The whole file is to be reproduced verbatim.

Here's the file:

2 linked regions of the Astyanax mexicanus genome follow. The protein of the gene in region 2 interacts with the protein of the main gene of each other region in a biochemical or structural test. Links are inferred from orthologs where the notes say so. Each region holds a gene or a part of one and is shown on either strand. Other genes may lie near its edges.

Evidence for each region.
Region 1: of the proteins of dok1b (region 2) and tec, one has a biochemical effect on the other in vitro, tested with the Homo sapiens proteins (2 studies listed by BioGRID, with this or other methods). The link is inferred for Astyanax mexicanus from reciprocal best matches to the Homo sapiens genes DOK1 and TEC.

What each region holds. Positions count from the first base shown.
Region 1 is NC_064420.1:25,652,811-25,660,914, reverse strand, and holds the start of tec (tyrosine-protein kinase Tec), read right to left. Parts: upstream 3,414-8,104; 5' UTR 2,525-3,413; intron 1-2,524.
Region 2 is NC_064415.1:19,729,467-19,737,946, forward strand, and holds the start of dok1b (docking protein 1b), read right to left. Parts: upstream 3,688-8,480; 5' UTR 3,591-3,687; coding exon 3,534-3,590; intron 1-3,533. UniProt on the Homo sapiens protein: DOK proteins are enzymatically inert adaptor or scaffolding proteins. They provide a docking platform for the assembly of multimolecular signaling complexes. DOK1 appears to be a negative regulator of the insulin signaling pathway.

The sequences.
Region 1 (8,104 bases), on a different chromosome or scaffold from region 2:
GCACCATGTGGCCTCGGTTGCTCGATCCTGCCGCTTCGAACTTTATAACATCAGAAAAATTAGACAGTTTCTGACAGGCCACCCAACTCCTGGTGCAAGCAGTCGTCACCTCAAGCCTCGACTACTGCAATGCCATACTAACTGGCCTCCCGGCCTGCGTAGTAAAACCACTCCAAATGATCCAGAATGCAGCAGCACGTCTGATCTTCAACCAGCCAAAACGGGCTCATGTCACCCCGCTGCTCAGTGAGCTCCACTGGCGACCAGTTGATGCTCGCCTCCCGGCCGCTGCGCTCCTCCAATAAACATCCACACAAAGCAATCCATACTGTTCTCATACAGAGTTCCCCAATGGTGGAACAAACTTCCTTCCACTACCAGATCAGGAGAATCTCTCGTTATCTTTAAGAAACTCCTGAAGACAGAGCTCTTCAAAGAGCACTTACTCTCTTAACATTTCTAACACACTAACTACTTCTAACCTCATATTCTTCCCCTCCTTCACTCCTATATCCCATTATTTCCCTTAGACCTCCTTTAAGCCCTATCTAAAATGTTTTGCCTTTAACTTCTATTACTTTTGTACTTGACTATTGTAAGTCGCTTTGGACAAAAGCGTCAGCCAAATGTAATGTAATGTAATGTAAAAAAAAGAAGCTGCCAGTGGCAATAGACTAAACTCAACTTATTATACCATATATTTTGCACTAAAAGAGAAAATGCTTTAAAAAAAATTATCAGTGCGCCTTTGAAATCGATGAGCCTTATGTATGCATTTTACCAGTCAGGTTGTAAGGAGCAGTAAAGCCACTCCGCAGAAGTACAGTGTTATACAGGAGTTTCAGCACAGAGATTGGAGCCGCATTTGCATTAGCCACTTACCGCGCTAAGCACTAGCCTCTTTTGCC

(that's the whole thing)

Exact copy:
2 linked regions of the Astyanax mexicanus genome follow. The protein of the gene in region 2 interacts with the protein of the main gene of each other region in a biochemical or structural test. Links are inferred from orthologs where the notes say so. Each region holds a gene or a part of one and is shown on either strand. Other genes may lie near its edges.

Evidence for each region.
Region 1: of the proteins of dok1b (region 2) and tec, one has a biochemical effect on the other in vitro, tested with the Homo sapiens proteins (2 studies listed by BioGRID, with this or other methods). The link is inferred for Astyanax mexicanus from reciprocal best matches to the Homo sapiens genes DOK1 and TEC.

What each region holds. Positions count from the first base shown.
Region 1 is NC_064420.1:25,652,811-25,660,914, reverse strand, and holds the start of tec (tyrosine-protein kinase Tec), read right to left. Parts: upstream 3,414-8,104; 5' UTR 2,525-3,413; intron 1-2,524.
Region 2 is NC_064415.1:19,729,467-19,737,946, forward strand, and holds the start of dok1b (docking protein 1b), read right to left. Parts: upstream 3,688-8,480; 5' UTR 3,591-3,687; coding exon 3,534-3,590; intron 1-3,533. UniProt on the Homo sapiens protein: DOK proteins are enzymatically inert adaptor or scaffolding proteins. They provide a docking platform for the assembly of multimolecular signaling complexes. DOK1 appears to be a negative regulator of the insulin signaling pathway.

The sequences.
Region 1 (8,104 bases), on a different chromosome or scaffold from region 2:
GCACCATGTGGCCTCGGTTGCTCGATCCTGCCGCTTCGAACTTTATAACATCAGAAAAATTAGACAGTTTCTGACAGGCCACCCAACTCCTGGTGCAAGCAGTCGTCACCTCAAGCCTCGACTACTGCAATGCCATACTAACTGGCCTCCCGGCCTGCGTAGTAAAACCACTCCAAATGATCCAGAATGCAGCAGCACGTCTGATCTTCAACCAGCCAAAACGGGCTCATGTCACCCCGCTGCTCAGTGAGCTCCACTGGCGACCAGTTGATGCTCGCCTCCCGGCCGCTGCGCTCCTCCAATAAACATCCACACAAAGCAATCCATACTGTTCTCATACAGAGTTCCCCAATGGTGGAACAAACTTCCTTCCACTACCAGATCAGGAGAATCTCTCGTTATCTTTAAGAAACTCCTGAAGACAGAGCTCTTCAAAGAGCACTTACTCTCTTAACATTTCTAACACACTAACTACTTCTAACCTCATATTCTTCCCCTCCTTCACTCCTATATCCCATTATTTCCCTTAGACCTCCTTTAAGCCCTATCTAAAATGTTTTGCCTTTAACTTCTATTACTTTTGTACTTGACTATTGTAAGTCGCTTTGGACAAAAGCGTCAGCCAAATGTAATGTAATGTAATGTAAAAAAAAGAAGCTGCCAGTGGCAATAGACTAAACTCAACTTATTATACCATATATTTTGCACTAAAAGAGAAAATGCTTTAAAAAAAATTATCAGTGCGCCTTTGAAATCGATGAGCCTTATGTATGCATTTTACCAGTCAGGTTGTAAGGAGCAGTAAAGCCACTCCGCAGAAGTACAGTGTTATACAGGAGTTTCAGCACAGAGATTGGAGCCGCATTTGCATTAGCCACTTACCGCGCTAAGCACTAGCCTCTTTTGCC